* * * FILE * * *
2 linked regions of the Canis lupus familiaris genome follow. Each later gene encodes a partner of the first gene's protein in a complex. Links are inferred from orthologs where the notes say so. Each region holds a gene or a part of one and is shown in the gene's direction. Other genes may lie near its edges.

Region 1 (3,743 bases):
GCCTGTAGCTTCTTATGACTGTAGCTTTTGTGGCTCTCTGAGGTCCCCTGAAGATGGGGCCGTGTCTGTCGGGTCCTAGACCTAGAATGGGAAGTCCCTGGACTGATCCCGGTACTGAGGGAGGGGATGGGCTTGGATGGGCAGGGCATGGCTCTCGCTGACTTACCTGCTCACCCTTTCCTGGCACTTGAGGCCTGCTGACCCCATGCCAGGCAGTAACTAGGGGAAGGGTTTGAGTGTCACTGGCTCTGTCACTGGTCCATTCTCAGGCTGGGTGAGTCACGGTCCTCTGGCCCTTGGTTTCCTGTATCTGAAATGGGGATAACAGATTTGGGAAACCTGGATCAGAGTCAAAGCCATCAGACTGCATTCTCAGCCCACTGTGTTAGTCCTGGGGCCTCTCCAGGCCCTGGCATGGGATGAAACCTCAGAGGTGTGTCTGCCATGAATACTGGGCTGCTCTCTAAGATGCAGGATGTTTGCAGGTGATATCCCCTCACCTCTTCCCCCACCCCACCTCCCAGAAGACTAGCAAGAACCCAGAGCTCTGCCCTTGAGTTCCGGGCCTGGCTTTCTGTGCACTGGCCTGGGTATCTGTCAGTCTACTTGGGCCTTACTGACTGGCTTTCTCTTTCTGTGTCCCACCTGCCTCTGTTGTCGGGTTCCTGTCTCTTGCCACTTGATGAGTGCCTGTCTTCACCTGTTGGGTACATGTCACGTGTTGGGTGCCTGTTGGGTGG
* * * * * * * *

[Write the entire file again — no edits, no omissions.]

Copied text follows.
2 linked regions of the Canis lupus familiaris genome follow. Each later gene encodes a partner of the first gene's protein in a complex. Links are inferred from orthologs where the notes say so. Each region holds a gene or a part of one and is shown in the gene's direction. Other genes may lie near its edges.

Region 1 (3,743 bases):
GCCTGTAGCTTCTTATGACTGTAGCTTTTGTGGCTCTCTGAGGTCCCCTGAAGATGGGGCCGTGTCTGTCGGGTCCTAGACCTAGAATGGGAAGTCCCTGGACTGATCCCGGTACTGAGGGAGGGGATGGGCTTGGATGGGCAGGGCATGGCTCTCGCTGACTTACCTGCTCACCCTTTCCTGGCACTTGAGGCCTGCTGACCCCATGCCAGGCAGTAACTAGGGGAAGGGTTTGAGTGTCACTGGCTCTGTCACTGGTCCATTCTCAGGCTGGGTGAGTCACGGTCCTCTGGCCCTTGGTTTCCTGTATCTGAAATGGGGATAACAGATTTGGGAAACCTGGATCAGAGTCAAAGCCATCAGACTGCATTCTCAGCCCACTGTGTTAGTCCTGGGGCCTCTCCAGGCCCTGGCATGGGATGAAACCTCAGAGGTGTGTCTGCCATGAATACTGGGCTGCTCTCTAAGATGCAGGATGTTTGCAGGTGATATCCCCTCACCTCTTCCCCCACCCCACCTCCCAGAAGACTAGCAAGAACCCAGAGCTCTGCCCTTGAGTTCCGGGCCTGGCTTTCTGTGCACTGGCCTGGGTATCTGTCAGTCTACTTGGGCCTTACTGACTGGCTTTCTCTTTCTGTGTCCCACCTGCCTCTGTTGTCGGGTTCCTGTCTCTTGCCACTTGATGAGTGCCTGTCTTCACCTGTTGGGTACATGTCACGTGTTGGGTGCCTGTTGGGTGG